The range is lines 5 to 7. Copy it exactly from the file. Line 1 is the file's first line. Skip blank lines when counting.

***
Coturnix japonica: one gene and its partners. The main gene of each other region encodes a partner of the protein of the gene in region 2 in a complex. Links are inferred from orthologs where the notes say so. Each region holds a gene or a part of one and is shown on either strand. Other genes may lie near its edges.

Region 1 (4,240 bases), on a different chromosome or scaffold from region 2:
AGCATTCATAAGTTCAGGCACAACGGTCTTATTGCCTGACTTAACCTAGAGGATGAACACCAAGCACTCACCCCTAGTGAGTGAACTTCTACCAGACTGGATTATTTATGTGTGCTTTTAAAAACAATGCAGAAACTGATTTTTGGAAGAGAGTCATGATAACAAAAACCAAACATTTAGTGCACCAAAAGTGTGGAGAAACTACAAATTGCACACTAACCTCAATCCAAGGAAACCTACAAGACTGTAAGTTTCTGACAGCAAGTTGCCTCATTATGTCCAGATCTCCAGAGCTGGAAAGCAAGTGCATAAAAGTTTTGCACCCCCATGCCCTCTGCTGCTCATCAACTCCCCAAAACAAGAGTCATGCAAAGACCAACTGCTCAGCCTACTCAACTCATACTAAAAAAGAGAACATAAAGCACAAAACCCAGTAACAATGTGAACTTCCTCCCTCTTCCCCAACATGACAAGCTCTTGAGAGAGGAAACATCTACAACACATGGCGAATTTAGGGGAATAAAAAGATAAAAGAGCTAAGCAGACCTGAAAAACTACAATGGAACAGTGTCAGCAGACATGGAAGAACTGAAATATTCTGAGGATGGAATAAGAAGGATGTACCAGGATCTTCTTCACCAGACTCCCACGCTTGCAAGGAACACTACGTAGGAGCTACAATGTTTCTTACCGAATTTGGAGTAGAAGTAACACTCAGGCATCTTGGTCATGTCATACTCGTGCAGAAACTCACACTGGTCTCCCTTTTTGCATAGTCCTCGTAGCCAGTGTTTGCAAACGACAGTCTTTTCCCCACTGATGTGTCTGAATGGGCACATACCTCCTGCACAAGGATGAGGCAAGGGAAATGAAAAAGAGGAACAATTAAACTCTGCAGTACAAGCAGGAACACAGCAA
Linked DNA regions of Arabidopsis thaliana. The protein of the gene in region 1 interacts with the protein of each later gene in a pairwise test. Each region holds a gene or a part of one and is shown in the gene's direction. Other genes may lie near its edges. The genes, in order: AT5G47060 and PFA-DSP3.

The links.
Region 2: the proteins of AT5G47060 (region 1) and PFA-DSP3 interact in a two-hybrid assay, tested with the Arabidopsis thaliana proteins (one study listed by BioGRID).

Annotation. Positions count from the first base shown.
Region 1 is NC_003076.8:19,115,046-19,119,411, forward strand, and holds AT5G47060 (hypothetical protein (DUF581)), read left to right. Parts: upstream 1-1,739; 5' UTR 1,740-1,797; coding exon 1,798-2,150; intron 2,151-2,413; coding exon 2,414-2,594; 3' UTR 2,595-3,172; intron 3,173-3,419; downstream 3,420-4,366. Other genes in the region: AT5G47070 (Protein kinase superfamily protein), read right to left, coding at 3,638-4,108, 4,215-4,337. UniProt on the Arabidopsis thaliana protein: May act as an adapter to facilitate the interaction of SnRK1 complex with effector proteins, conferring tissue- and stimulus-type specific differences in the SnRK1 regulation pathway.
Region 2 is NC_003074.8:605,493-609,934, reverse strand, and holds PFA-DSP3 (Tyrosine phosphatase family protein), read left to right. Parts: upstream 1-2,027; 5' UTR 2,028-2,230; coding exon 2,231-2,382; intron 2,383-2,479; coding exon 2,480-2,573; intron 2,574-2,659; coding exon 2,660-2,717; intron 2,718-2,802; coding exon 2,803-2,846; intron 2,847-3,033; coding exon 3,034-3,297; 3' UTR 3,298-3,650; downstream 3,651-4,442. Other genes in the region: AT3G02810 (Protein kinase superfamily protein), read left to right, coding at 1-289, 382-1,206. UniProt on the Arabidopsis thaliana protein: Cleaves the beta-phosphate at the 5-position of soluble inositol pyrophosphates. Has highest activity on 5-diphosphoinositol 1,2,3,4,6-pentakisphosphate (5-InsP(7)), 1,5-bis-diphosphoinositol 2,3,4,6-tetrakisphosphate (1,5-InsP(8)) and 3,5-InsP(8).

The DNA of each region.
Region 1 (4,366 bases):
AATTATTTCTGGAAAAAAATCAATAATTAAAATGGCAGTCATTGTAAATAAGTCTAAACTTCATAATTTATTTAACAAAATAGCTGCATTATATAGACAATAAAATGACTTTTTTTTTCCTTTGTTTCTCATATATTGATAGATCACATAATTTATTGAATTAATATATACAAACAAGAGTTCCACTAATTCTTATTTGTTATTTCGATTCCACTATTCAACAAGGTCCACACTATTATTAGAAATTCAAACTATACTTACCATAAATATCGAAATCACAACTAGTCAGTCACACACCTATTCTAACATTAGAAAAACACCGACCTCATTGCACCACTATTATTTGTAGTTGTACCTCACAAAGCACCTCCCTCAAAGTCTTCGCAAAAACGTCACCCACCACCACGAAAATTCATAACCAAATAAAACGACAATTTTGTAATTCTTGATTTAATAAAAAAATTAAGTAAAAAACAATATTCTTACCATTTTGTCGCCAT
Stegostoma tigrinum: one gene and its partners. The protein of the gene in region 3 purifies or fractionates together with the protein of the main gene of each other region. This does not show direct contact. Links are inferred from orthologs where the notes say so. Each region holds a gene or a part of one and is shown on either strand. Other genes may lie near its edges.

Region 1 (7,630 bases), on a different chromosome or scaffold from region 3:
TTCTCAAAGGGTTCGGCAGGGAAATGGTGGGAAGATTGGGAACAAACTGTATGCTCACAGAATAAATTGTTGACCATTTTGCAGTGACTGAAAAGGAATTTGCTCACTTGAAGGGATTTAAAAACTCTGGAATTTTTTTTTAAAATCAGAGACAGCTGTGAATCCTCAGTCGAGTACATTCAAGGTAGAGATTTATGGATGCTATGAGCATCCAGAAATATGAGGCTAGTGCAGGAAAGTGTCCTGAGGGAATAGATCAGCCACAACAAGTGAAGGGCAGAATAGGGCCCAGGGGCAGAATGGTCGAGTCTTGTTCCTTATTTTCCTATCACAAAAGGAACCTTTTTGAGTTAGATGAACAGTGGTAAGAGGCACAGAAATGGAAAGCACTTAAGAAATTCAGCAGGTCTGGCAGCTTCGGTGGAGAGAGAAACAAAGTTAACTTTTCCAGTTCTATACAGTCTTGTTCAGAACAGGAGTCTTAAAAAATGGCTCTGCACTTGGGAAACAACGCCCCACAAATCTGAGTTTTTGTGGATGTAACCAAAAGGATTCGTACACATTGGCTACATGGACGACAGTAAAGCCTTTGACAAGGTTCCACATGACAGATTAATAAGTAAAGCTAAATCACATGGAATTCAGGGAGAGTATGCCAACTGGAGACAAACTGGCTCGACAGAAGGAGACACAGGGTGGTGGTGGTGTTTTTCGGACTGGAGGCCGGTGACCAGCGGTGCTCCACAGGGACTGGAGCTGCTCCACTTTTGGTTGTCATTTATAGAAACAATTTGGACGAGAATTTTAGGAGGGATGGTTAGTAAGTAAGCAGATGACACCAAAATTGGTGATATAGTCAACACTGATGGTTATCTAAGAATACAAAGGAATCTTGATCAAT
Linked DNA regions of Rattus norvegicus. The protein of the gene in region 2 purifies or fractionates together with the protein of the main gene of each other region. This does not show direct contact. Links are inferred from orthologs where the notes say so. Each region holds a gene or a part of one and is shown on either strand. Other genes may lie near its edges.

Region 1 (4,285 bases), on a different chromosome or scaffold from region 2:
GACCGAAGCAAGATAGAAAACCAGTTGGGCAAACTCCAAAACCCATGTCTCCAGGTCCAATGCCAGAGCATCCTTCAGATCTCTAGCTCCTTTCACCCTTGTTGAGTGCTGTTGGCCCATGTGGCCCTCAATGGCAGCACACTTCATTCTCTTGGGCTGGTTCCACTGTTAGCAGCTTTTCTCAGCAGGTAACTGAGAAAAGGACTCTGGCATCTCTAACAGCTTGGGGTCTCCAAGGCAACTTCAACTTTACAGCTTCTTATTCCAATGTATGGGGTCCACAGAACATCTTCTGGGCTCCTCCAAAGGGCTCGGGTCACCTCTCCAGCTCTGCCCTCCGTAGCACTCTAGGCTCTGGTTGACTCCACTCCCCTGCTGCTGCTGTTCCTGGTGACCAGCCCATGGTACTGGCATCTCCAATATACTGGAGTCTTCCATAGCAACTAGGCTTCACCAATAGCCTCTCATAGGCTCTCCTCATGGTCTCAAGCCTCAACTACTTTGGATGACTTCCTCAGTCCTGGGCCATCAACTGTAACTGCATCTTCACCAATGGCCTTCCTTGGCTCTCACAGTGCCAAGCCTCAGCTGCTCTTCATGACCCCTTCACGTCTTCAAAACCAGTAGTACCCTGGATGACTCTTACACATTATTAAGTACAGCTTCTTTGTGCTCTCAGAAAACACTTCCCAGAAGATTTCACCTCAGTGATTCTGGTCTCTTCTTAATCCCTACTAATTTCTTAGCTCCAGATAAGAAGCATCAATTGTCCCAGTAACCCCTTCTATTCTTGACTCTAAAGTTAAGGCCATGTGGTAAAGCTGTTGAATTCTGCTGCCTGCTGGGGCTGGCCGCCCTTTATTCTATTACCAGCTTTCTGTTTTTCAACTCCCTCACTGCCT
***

The links.
Region 2: the proteins of AT5G47060 (region 1) and PFA-DSP3 interact in a two-hybrid assay, tested with the Arabidopsis thaliana proteins (one study listed by BioGRID).

Annotation. Positions count from the first base shown.